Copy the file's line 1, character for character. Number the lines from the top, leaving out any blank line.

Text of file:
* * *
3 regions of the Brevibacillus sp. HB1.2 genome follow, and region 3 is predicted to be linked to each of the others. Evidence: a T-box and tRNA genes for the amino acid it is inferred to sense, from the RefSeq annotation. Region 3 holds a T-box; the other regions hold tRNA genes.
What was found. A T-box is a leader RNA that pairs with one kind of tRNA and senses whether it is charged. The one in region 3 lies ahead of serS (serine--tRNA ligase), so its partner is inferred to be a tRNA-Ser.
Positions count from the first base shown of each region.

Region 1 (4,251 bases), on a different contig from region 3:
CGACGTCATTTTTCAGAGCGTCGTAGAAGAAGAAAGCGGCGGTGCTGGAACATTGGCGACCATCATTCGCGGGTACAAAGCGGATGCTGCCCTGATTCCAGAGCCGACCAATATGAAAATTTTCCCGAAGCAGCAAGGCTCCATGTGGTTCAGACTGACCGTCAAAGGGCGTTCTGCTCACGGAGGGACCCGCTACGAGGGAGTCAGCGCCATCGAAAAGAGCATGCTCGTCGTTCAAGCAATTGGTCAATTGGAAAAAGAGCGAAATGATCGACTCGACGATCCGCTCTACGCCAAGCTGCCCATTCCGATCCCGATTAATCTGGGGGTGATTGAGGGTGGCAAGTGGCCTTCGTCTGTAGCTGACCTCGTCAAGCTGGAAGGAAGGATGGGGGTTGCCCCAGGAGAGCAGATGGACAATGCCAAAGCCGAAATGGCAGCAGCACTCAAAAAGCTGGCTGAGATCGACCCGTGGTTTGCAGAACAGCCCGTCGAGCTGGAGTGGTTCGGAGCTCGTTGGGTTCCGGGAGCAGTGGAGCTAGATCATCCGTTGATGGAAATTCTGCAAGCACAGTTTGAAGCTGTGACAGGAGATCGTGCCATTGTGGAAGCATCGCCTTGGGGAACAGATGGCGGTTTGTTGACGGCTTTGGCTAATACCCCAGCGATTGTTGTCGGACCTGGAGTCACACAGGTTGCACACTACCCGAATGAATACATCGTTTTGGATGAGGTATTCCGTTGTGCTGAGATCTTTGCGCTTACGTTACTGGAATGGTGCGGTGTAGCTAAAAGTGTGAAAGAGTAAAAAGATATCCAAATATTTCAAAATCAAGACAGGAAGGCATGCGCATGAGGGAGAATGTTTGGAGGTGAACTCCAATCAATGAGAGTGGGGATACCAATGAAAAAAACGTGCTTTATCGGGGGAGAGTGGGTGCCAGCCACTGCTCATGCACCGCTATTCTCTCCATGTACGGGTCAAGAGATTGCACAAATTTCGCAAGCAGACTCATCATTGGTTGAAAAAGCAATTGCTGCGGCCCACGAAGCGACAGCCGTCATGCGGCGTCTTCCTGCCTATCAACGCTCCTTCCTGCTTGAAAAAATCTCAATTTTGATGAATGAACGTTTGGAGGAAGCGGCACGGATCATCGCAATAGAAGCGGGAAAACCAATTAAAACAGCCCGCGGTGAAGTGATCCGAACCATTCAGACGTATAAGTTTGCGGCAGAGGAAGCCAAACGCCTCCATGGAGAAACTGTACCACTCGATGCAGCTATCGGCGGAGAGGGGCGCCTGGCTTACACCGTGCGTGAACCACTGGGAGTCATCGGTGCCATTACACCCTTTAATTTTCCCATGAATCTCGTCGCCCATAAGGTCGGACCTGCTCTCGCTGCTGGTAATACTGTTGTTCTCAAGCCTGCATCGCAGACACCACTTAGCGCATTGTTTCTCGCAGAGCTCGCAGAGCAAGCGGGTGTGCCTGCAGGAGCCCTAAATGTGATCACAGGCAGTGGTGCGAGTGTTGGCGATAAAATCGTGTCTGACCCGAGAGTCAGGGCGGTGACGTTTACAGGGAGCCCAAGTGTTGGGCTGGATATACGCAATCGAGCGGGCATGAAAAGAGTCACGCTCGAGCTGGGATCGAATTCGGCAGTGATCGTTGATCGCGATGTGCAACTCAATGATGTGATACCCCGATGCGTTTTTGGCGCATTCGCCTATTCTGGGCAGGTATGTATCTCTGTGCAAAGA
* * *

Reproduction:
3 regions of the Brevibacillus sp. HB1.2 genome follow, and region 3 is predicted to be linked to each of the others. Evidence: a T-box and tRNA genes for the amino acid it is inferred to sense, from the RefSeq annotation. Region 3 holds a T-box; the other regions hold tRNA genes.